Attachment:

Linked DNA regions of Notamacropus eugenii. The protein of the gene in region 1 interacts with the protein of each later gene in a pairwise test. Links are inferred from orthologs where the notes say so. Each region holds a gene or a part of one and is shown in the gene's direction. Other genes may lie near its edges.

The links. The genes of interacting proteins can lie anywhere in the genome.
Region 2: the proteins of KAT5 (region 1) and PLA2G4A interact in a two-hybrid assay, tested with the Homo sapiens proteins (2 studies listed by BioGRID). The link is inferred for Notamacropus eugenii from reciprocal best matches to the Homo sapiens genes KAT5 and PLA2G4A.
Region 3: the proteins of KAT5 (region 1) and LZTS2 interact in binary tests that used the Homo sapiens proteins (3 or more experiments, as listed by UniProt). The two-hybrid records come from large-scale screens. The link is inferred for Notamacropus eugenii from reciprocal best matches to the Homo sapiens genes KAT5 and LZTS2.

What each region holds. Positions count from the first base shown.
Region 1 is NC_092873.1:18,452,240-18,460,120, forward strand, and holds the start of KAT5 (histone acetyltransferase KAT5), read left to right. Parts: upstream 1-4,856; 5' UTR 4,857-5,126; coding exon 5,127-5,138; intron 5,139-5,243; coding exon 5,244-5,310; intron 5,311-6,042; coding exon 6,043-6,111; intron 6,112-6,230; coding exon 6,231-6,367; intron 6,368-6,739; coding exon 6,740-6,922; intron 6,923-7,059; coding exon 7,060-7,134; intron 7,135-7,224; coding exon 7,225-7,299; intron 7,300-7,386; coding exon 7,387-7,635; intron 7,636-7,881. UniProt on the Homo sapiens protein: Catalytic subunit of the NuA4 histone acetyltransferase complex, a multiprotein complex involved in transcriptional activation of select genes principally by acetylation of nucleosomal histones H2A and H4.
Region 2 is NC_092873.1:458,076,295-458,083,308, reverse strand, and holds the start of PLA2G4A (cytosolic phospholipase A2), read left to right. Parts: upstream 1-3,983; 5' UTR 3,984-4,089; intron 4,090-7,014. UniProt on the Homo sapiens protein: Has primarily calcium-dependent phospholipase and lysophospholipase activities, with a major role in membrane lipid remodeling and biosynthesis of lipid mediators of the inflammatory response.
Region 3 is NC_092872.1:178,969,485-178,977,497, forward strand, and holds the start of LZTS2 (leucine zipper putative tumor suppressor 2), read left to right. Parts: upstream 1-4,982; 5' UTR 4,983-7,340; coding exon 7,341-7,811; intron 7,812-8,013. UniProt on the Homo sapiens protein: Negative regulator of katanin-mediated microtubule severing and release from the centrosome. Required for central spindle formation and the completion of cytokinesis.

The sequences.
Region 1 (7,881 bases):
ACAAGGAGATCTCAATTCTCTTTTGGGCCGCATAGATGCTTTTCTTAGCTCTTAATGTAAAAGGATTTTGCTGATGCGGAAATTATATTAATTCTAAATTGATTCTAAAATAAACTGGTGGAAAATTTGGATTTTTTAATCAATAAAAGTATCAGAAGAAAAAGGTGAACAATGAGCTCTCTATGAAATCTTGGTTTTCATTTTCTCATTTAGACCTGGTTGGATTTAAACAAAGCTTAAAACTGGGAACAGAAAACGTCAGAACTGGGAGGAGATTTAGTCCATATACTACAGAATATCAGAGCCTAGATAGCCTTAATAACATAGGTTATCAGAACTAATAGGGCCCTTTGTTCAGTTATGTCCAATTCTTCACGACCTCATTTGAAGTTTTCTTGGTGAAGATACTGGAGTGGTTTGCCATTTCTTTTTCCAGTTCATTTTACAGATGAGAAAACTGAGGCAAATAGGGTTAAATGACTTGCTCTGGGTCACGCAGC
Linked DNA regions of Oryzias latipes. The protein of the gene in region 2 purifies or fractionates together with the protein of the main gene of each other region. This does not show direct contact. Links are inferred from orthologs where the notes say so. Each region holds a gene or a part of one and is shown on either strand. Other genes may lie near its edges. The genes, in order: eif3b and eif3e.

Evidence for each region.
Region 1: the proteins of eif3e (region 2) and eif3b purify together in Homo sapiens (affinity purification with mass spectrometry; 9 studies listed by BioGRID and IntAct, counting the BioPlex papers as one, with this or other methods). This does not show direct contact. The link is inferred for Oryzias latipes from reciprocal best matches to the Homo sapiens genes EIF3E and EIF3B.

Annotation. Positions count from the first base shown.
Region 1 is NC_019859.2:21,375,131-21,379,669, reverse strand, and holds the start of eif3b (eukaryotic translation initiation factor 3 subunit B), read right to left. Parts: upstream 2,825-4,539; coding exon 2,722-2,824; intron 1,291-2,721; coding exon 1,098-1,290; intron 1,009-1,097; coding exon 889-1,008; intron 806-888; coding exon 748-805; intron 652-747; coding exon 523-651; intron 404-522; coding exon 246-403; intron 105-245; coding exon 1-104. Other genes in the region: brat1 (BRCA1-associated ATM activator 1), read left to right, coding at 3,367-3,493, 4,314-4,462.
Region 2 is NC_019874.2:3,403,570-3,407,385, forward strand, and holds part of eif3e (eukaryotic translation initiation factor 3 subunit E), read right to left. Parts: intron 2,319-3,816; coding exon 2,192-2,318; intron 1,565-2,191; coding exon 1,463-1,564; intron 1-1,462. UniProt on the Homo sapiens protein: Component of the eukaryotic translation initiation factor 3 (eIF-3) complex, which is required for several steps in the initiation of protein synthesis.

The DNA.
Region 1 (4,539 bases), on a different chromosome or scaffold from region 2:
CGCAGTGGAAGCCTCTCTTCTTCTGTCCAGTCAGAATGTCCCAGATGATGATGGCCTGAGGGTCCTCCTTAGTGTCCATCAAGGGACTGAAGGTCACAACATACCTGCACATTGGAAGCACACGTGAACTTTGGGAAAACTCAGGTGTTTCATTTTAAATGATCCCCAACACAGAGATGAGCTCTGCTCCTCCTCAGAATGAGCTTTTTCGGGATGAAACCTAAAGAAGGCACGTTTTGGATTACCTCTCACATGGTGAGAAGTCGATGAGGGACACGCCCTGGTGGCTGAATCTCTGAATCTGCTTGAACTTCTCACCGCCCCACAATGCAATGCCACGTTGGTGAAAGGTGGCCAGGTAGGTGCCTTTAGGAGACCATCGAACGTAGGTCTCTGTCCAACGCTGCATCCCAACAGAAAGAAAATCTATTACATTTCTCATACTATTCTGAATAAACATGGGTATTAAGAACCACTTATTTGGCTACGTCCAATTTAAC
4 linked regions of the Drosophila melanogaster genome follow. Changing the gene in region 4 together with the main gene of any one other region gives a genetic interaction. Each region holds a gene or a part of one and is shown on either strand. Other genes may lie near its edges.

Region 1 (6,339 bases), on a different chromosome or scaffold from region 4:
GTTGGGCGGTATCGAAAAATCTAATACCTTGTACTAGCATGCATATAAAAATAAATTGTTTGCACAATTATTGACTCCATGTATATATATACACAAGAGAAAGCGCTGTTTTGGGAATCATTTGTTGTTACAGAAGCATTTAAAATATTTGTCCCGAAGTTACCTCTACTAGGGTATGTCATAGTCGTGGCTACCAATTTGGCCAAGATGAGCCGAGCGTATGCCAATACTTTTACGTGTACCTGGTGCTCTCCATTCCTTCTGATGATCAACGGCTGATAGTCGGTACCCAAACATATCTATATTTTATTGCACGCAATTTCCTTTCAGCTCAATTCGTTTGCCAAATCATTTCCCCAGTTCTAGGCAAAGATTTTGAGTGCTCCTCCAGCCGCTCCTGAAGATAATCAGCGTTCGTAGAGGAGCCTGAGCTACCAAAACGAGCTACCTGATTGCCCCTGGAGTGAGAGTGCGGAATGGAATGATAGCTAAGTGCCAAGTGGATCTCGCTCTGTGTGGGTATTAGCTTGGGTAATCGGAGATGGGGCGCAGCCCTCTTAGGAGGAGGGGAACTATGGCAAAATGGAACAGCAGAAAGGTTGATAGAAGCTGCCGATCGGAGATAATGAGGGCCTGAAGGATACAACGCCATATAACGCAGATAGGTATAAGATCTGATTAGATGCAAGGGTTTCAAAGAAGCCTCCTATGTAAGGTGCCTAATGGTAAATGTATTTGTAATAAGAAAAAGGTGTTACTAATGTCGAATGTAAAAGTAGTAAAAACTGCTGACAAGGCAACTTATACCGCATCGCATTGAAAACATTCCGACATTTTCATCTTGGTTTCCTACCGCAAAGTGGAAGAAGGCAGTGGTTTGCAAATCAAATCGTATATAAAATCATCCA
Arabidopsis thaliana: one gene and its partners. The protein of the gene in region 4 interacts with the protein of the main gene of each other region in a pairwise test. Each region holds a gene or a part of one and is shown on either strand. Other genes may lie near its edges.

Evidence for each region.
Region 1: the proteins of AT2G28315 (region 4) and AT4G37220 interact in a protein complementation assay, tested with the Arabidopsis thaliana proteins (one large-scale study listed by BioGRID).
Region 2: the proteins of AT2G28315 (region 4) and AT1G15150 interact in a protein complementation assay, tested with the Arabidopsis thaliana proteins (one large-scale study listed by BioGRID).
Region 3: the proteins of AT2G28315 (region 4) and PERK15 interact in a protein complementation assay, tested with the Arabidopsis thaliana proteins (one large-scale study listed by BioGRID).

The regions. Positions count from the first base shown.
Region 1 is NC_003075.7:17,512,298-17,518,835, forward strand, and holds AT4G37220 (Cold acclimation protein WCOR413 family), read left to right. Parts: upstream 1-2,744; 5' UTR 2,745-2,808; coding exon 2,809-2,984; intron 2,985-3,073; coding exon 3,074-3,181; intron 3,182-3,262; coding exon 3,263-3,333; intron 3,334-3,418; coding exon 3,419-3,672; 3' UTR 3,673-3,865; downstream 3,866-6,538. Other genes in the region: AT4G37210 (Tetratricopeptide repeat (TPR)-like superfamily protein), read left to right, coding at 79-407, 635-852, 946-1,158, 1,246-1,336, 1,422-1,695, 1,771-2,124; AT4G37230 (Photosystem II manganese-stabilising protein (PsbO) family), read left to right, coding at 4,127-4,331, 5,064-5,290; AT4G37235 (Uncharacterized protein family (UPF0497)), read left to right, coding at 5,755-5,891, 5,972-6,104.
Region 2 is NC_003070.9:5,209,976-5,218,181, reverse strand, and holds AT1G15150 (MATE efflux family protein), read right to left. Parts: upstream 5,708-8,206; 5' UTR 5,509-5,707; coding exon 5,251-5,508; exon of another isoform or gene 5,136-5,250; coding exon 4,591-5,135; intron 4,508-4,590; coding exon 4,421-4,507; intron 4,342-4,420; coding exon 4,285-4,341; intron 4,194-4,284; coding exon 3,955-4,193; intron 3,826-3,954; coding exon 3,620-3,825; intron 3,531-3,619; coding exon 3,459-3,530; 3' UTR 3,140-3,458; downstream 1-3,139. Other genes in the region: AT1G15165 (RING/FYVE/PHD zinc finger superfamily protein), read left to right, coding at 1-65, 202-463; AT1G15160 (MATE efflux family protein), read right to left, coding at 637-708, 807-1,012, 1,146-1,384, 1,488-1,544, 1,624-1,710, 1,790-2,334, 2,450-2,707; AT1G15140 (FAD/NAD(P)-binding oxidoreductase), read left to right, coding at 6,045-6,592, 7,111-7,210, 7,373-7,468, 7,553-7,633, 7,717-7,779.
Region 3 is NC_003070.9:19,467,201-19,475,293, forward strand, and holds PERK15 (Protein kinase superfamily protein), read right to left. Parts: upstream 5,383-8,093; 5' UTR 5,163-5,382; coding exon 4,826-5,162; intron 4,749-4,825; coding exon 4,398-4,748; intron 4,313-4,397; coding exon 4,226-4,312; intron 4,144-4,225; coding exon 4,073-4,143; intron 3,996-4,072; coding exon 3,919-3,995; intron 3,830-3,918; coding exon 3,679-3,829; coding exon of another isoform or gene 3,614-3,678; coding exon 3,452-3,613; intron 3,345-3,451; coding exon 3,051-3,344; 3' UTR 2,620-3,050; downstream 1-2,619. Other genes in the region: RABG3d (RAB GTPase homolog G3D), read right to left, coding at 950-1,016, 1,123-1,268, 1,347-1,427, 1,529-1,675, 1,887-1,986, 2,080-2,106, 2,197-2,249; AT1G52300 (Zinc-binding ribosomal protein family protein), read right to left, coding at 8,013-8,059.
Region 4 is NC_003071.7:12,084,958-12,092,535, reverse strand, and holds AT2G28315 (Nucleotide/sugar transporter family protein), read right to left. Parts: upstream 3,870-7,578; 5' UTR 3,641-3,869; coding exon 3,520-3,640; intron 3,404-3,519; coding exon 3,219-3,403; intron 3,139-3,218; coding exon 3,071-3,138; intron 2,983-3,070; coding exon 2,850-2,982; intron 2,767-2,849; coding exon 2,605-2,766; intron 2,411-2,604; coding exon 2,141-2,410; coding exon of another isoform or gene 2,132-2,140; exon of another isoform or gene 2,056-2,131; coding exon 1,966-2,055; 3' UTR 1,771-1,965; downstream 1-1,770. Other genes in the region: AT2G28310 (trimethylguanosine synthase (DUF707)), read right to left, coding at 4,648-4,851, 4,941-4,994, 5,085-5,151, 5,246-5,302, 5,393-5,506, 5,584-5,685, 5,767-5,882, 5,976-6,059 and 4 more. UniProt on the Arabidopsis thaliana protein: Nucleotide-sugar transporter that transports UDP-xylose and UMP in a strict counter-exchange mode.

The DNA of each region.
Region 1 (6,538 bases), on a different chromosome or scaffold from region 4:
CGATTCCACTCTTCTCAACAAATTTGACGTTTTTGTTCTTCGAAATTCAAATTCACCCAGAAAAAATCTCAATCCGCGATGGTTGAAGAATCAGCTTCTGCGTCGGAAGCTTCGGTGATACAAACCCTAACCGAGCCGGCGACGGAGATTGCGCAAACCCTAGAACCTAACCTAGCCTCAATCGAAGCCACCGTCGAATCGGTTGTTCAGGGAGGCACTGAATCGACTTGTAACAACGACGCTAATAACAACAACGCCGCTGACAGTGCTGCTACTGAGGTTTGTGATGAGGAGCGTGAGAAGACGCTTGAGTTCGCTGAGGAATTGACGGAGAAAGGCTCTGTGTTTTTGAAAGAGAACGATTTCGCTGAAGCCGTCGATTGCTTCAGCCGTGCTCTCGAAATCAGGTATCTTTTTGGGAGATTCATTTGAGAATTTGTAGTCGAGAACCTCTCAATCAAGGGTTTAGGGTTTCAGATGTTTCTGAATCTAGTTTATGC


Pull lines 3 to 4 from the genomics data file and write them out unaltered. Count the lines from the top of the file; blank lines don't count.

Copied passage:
Region 2: the proteins of KAT5 (region 1) and PLA2G4A interact in a two-hybrid assay, tested with the Homo sapiens proteins (2 studies listed by BioGRID). The link is inferred for Notamacropus eugenii from reciprocal best matches to the Homo sapiens genes KAT5 and PLA2G4A.
Region 3: the proteins of KAT5 (region 1) and LZTS2 interact in binary tests that used the Homo sapiens proteins (3 or more experiments, as listed by UniProt). The two-hybrid records come from large-scale screens. The link is inferred for Notamacropus eugenii from reciprocal best matches to the Homo sapiens genes KAT5 and LZTS2.